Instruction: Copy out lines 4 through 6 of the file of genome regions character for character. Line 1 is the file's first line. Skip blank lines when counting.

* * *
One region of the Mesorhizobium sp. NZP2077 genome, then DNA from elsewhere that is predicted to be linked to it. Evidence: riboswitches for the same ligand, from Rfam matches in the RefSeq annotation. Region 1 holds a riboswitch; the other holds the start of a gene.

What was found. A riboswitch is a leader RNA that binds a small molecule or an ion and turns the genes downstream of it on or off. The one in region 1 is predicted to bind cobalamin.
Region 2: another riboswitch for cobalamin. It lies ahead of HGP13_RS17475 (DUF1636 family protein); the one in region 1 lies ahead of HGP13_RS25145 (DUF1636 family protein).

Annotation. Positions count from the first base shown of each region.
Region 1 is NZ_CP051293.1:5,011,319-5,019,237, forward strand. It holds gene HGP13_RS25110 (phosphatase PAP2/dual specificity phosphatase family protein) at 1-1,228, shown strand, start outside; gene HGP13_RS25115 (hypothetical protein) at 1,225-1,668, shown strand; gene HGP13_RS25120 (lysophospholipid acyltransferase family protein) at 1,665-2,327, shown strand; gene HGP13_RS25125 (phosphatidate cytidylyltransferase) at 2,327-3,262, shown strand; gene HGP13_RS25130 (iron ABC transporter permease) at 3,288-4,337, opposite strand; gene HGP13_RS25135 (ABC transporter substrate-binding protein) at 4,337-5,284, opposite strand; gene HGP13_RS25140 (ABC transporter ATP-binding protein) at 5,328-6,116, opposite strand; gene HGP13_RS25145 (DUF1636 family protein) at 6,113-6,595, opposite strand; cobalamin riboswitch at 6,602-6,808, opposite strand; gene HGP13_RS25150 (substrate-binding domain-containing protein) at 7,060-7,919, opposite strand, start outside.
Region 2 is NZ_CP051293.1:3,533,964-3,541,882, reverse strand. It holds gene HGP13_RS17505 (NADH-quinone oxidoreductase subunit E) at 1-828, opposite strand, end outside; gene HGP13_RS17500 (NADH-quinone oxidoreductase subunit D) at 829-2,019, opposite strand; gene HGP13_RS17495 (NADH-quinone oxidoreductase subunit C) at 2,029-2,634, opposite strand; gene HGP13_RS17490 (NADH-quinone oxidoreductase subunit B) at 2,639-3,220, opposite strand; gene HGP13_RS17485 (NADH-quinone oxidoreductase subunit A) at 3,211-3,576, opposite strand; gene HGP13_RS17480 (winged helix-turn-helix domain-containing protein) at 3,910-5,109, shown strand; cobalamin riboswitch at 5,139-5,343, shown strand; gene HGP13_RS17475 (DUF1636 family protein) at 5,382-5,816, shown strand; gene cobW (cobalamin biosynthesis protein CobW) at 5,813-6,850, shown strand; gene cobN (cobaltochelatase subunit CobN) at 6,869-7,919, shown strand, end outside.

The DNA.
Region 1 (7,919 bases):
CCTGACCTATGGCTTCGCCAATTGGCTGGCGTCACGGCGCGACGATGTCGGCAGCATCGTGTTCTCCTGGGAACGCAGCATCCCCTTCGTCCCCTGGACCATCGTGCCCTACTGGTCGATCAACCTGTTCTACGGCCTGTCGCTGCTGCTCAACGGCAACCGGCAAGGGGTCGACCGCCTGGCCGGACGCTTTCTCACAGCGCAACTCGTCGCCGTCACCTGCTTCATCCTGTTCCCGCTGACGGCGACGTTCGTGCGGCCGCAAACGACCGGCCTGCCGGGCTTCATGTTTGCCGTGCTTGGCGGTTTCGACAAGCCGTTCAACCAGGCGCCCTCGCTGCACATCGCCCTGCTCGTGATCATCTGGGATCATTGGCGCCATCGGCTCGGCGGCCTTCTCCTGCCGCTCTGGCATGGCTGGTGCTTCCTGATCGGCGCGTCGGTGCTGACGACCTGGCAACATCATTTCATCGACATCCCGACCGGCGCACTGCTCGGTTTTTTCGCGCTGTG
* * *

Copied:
Annotation. Positions count from the first base shown of each region.
Region 1 is NZ_CP051293.1:5,011,319-5,019,237, forward strand. It holds gene HGP13_RS25110 (phosphatase PAP2/dual specificity phosphatase family protein) at 1-1,228, shown strand, start outside; gene HGP13_RS25115 (hypothetical protein) at 1,225-1,668, shown strand; gene HGP13_RS25120 (lysophospholipid acyltransferase family protein) at 1,665-2,327, shown strand; gene HGP13_RS25125 (phosphatidate cytidylyltransferase) at 2,327-3,262, shown strand; gene HGP13_RS25130 (iron ABC transporter permease) at 3,288-4,337, opposite strand; gene HGP13_RS25135 (ABC transporter substrate-binding protein) at 4,337-5,284, opposite strand; gene HGP13_RS25140 (ABC transporter ATP-binding protein) at 5,328-6,116, opposite strand; gene HGP13_RS25145 (DUF1636 family protein) at 6,113-6,595, opposite strand; cobalamin riboswitch at 6,602-6,808, opposite strand; gene HGP13_RS25150 (substrate-binding domain-containing protein) at 7,060-7,919, opposite strand, start outside.
Region 2 is NZ_CP051293.1:3,533,964-3,541,882, reverse strand. It holds gene HGP13_RS17505 (NADH-quinone oxidoreductase subunit E) at 1-828, opposite strand, end outside; gene HGP13_RS17500 (NADH-quinone oxidoreductase subunit D) at 829-2,019, opposite strand; gene HGP13_RS17495 (NADH-quinone oxidoreductase subunit C) at 2,029-2,634, opposite strand; gene HGP13_RS17490 (NADH-quinone oxidoreductase subunit B) at 2,639-3,220, opposite strand; gene HGP13_RS17485 (NADH-quinone oxidoreductase subunit A) at 3,211-3,576, opposite strand; gene HGP13_RS17480 (winged helix-turn-helix domain-containing protein) at 3,910-5,109, shown strand; cobalamin riboswitch at 5,139-5,343, shown strand; gene HGP13_RS17475 (DUF1636 family protein) at 5,382-5,816, shown strand; gene cobW (cobalamin biosynthesis protein CobW) at 5,813-6,850, shown strand; gene cobN (cobaltochelatase subunit CobN) at 6,869-7,919, shown strand, end outside.